It's funny how inspirational it is to hear a writer you admire talk about writing. And for that writer like Cormac McCarthy, who has barely voiced a word about his craft, it seems particularly special.
Oprah looked intimidated by this laid-back author who doesn't care about fame and doesn't care that her magic hand is going to lead to millions more reading his book. McCarthy was relaxed and talked pretty openly, and for a man in advanced years he wasn't set on many issues. When asked about his faith he responded, "Depends on which day you ask me."
It was a coup and worth watching without a doubt, though I wish someone would post a transcript or the video on YouTube. I wonder, though, how much she had to fork over to the Santa Fe Institute for McCarthy to be willing to do the interview.
There is video, exclusive video even, on Oprah's site, though you have to join the book club to view it. I'm still reluctant to do that.
If you missed it, here are some articles:
Cormac McCarthy gives first-ever TV interview to Oprah
We watch as Oprah, Cormac McCarthy mix it up
Cormac McCarthy Bombs on ‘The Oprah Winfrey Show’ - What were they expecting, exactly?
Mostly, McCarthy's interview reminded us of the magic worked every day by professional media coaches. We don't know that we've ever seen a more uncomfortable person on television than McCarthy, slouched in that armchair, chin resting in hand, speaking so quietly that even miked up he could barely be heard. He was stripped, by bad lighting and a seeming refusal to wear makeup, of the stern grandeur he adopts in his book-jacket photos. (The brilliant photographer who helped create McCarthy's image, Marion Ettlinger, should show video of this interview to potential clients.) Instead, he seemed ungainly and frail and uncertain. We guess we don't particularly want to see a poised and polished Cormac McCarthy fobbing off anecdotes like a pro, but this sure made for awkward TV.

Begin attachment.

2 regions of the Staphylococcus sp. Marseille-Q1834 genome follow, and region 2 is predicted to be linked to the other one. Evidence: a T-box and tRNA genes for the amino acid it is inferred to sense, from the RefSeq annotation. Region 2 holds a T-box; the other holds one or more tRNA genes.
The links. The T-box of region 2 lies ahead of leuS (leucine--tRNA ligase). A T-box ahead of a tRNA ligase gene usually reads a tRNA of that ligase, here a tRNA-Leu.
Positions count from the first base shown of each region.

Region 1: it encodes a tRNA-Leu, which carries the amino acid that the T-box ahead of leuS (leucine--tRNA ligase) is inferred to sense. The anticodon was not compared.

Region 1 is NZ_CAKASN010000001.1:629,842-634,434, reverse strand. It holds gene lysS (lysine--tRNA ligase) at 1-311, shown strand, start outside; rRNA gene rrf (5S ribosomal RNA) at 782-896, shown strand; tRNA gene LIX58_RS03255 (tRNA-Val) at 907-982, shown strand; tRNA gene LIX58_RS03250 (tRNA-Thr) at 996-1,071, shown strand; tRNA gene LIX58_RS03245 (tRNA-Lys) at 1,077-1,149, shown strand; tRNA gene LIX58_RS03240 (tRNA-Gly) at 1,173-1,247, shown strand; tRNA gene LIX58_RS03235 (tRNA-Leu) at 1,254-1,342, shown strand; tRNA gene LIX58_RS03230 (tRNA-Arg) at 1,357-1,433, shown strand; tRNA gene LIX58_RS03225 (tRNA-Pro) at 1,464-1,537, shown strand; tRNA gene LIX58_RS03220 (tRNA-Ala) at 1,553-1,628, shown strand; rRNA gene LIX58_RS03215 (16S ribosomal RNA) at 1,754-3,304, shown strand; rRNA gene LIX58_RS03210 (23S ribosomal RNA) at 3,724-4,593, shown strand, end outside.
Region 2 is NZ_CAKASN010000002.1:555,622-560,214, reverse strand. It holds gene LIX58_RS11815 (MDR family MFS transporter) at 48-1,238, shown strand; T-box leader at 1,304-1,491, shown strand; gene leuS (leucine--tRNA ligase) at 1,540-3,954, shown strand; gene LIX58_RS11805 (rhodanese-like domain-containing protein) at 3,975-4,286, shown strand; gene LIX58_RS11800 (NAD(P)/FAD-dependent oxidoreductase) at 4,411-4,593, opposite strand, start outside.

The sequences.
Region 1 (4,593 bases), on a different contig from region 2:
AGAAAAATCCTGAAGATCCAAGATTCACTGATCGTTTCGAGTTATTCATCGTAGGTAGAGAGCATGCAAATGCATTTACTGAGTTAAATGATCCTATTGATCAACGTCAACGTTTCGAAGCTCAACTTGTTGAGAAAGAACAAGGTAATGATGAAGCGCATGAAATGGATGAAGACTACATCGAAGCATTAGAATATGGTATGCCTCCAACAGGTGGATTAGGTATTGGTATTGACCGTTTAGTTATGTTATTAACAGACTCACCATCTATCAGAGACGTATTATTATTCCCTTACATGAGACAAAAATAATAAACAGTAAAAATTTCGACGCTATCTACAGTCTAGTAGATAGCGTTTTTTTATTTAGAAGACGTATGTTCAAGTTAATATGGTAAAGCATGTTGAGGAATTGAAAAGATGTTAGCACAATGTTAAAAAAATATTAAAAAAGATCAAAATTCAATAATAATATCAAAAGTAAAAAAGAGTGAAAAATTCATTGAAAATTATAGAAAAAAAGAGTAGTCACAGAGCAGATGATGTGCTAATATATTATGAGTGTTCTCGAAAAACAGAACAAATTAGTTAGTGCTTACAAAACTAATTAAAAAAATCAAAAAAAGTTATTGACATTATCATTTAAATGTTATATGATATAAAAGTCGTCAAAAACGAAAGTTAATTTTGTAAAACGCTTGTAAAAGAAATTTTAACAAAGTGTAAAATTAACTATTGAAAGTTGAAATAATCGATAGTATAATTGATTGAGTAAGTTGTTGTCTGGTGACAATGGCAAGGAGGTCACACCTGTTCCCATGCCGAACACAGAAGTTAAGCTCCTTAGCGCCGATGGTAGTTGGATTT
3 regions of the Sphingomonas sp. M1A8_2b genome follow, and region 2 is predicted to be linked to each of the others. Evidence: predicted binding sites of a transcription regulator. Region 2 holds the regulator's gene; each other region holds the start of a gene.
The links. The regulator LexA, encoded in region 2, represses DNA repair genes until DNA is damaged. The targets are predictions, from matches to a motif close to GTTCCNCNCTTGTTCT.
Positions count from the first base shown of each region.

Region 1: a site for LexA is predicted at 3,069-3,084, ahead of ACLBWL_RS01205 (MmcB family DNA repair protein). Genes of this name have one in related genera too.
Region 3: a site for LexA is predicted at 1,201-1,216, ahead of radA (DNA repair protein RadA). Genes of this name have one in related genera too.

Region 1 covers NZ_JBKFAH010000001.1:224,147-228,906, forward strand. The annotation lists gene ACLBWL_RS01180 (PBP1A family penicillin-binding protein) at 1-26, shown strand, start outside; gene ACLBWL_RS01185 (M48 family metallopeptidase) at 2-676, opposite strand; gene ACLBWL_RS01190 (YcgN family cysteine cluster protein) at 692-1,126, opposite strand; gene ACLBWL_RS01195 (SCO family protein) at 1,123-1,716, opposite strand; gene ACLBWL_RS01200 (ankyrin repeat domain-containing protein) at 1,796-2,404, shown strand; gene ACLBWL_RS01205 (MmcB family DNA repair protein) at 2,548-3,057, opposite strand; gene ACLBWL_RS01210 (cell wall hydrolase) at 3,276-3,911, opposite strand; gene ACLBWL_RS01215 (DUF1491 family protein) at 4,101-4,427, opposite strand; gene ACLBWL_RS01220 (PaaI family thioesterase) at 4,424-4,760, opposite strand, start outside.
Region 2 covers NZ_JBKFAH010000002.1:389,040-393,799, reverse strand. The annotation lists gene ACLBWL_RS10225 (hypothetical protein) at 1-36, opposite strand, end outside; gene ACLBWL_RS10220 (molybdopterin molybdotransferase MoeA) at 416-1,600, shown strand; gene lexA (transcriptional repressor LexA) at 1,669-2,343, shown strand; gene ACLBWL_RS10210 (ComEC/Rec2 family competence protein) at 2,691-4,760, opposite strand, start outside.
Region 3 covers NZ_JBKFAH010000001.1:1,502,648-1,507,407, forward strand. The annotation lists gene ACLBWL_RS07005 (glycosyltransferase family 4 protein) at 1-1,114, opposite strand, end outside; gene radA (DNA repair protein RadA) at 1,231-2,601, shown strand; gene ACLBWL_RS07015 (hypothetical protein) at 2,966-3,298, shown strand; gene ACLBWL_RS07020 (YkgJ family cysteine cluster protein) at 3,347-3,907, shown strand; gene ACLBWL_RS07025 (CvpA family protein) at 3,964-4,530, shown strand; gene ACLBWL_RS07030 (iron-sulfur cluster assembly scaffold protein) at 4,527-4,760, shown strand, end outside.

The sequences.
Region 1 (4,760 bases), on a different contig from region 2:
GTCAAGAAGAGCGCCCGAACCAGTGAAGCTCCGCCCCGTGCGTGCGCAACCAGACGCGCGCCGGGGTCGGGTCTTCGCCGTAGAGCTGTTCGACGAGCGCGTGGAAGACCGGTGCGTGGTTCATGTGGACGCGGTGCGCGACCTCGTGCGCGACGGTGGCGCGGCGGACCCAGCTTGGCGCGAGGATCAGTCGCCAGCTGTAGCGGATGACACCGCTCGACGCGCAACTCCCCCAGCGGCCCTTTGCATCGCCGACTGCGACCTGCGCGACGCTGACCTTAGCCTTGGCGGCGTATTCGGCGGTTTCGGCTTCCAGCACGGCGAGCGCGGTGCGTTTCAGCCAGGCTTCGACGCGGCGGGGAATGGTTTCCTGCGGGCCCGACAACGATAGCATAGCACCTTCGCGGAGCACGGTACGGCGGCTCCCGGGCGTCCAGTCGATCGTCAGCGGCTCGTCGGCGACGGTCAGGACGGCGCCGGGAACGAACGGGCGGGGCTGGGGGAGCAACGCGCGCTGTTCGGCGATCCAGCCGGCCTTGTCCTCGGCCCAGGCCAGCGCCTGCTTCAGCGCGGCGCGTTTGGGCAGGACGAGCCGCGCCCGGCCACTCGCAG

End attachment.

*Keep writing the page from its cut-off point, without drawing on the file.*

To me, it was exactly his unpolished-ness that made it so good.
McCarthy, Oprah on 'The Road'
Cormac McCarthy opens up on 'Oprah'